I know Doug Graham through Caravan of Dreams, a restaurant I used to manage in New York City, a plant-based food restaurant. Doug Graham used to come and speak, so I’m very familiar with his work from about 10 years ago.

He came out with a book called the 80-10-10 Diet, which a lot of raw foodists got into. The idea is 80 percent carbs, 10 percent protein, 10 percent fat. Doug Graham comes from a fitness background, and he works with a lot of people who are very serious about fitness, meaning triathletes and runners. And for those types of people, an 80-10-10 diet might work just great.

The real challenge here is that people model their diet after elite athletes, it happens all the time. People want to eat like a triathlete eats. They want to eat like an Olympic gold medalist eats. And the logic is pretty good, but the challenge is your body, your metabolism, what you need is completely different, completely different than some elite athletes or even some amateur athletes. Their dietary needs are very, very different.

And so if you look at ultra marathoners, if you look at endurance athletes, they tend to eat this way. A lot of endurance athletes are actually almost entirely plant-based. They’ll avoid most animal proteins, they’ll eat very low fat and they’ll eat just lots and lots of fruits and in some cases starches as well.

And for whatever reason, for a number of specific reasons actually, that’s what they need to sustain their body, doing those endurance practices. There’s lots of controversy. Is that really good for your help? I can’t really get into that. I don’t think there’s anything definitive out there anyway.

But the key thing to remember is that for most people, if you’re eating 80 percent of your calories from carbs, it’s going to be a real, real quick way to gain weight. It’s going to be a very, very quick way to screw up your blood sugar. It depends on who you are. But unless you’re very, very physically active, I find that if somebody is eating 80 percent of their food from carbohydrates, they’re going to gain weight really, really quickly.

Now the only time that might be an exception, is if you’re truly a raw foodist and you’re really eating almost all raw food. That might work for you. The nature of raw food is that there is so much water and so much fiber that even if you’re eating that many carbs, it doesn’t screw up your blood sugar the same way that it would if it’s coming from starches or other sources. But if you’re eating 80 percent of your calories from carbohydrates and you’re struggling with your weight, I’ll tell you, that is why.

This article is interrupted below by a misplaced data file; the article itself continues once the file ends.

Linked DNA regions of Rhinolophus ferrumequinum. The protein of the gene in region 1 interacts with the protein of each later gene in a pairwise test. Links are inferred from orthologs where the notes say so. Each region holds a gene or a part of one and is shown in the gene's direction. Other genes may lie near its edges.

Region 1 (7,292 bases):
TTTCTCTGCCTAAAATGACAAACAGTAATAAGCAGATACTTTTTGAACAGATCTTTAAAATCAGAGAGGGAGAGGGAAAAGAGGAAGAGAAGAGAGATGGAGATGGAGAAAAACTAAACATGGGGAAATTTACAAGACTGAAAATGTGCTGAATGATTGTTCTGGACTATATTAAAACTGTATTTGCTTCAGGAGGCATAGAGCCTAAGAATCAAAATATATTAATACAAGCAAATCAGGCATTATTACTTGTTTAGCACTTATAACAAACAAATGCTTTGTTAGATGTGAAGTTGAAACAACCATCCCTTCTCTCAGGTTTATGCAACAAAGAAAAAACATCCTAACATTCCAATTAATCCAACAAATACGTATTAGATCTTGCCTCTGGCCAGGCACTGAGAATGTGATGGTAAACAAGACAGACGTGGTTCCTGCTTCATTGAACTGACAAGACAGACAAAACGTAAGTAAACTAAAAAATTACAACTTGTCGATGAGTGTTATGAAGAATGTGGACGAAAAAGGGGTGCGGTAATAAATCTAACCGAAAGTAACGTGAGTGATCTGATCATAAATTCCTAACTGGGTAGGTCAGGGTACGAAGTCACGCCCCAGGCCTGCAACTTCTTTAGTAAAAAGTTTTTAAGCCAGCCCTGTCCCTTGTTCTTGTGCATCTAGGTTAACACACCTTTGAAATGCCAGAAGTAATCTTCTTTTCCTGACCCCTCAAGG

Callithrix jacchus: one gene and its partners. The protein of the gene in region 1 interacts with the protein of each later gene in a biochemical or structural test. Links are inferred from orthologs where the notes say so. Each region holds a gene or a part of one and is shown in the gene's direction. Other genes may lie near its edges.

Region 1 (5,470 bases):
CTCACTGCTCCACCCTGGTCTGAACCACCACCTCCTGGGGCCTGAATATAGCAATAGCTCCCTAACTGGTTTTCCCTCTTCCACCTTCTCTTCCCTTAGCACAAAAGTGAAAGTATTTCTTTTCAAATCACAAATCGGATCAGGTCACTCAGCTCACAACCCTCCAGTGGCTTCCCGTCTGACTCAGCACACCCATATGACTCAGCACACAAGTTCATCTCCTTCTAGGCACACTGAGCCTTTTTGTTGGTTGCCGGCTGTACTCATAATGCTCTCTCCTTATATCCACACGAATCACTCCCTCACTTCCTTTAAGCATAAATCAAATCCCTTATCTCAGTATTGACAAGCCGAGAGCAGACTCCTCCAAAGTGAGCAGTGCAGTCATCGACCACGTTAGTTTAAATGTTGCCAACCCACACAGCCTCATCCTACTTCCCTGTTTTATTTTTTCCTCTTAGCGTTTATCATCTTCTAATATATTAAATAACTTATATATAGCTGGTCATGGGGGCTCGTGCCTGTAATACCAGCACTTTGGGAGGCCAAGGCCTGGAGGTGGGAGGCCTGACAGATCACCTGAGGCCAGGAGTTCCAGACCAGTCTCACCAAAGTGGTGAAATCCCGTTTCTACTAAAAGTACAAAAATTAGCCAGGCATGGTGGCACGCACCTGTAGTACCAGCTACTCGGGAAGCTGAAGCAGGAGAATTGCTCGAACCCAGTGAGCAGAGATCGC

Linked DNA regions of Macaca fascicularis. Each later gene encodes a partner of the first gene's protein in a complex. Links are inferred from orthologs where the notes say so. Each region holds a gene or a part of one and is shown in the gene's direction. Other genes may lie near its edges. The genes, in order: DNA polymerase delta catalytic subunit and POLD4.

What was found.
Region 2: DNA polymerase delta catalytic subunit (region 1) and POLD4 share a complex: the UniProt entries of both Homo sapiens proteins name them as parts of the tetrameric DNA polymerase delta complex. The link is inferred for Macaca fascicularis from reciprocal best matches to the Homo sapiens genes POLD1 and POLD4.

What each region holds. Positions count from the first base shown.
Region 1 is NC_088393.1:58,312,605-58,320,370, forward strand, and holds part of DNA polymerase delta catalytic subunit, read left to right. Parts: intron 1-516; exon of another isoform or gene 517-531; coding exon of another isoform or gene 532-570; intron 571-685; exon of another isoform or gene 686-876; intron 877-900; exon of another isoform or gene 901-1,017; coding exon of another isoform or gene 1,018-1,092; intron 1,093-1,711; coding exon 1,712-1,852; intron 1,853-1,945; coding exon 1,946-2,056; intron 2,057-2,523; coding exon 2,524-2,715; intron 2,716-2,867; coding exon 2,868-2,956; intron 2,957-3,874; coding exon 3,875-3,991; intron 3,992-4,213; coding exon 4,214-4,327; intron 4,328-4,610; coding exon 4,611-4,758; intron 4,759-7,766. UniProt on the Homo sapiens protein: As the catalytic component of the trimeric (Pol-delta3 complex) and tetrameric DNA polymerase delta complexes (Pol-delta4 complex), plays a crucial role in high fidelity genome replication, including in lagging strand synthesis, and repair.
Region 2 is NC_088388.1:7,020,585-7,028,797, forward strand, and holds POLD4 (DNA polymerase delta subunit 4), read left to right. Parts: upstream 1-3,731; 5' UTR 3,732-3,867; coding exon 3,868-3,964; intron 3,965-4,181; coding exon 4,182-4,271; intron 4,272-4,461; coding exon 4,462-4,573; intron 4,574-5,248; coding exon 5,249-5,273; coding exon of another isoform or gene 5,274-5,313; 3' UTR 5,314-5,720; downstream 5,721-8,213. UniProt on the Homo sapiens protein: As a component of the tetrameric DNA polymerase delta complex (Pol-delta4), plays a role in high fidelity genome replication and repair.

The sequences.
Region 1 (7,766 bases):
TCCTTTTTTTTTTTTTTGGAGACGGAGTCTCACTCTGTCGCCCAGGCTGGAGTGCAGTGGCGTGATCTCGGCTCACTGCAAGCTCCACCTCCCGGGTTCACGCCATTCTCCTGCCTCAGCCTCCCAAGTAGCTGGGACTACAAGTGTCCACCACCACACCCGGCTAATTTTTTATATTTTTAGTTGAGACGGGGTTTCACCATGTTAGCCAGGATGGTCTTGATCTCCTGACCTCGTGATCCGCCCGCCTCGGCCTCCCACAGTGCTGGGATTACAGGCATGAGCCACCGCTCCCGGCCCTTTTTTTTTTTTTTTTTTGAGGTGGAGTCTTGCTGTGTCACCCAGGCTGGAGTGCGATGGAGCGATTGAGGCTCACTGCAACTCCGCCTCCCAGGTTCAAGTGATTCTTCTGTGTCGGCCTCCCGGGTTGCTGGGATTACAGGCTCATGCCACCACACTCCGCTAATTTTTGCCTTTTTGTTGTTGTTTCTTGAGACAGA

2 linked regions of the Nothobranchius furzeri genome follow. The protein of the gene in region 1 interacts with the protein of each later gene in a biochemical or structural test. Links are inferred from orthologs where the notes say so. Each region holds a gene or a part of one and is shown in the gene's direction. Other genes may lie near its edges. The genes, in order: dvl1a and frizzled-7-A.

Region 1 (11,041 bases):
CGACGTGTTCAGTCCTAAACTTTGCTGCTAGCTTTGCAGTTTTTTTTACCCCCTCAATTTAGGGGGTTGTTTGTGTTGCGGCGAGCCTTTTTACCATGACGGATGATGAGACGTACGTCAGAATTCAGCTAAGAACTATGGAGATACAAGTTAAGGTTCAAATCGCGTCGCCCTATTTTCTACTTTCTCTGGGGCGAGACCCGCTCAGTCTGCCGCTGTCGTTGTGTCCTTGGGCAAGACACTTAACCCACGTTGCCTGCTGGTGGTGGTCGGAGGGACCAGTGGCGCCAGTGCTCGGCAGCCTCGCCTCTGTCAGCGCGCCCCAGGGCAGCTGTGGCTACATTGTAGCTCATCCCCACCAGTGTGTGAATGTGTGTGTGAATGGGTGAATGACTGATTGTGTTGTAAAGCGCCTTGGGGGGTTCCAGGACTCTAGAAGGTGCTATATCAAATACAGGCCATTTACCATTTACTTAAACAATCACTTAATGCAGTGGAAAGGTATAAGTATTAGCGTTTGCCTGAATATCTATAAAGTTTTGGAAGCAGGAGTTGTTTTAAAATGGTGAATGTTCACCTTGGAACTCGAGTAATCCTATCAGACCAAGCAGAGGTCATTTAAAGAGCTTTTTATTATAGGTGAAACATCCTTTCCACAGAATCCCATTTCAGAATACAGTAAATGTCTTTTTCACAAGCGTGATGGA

So again, there’s nothing wrong with the 80-10-10 diet, it’s just not for everybody, in the same way that there is no diet for everybody. Everybody is different and everybody has to figure out what works for them. And if you’re working at a call center, that’s very different than if you’re running three triathlons a week, and your macronutrient needs are going to vary greatly. But for the most part, most people, most average people, non-athletes, non-competing athletes, feel better the less carbs they eat, because surprise, surprise there are gobs and gobs of carbs in our world right now. Great question, Julie.

Beata asks:

I need your help with my diet. I am a lacto vegetarian (People usually refer to that meaning that they have milk and usually eggs but no meat) for more than 10 years. I stopped drinking coffee in a natural way and I stopped smoking about 2 years ago. My serious problem is an addiction to sugar. I have tried many different methods, balancing diet, and nothing seems to work. Do you have any ideas to help with this problem?

Beata, I’m going to give you some advice that you might not like, but I’d like you to consider it if you’re really struggling with your health, and it sounds like you are. It’s what I called reverse vegetarianism, and I’d say give up the dairy and eat meat. And I know a lot of vegetarians, that really freaks them out and they feel they have moral and ethical concerns.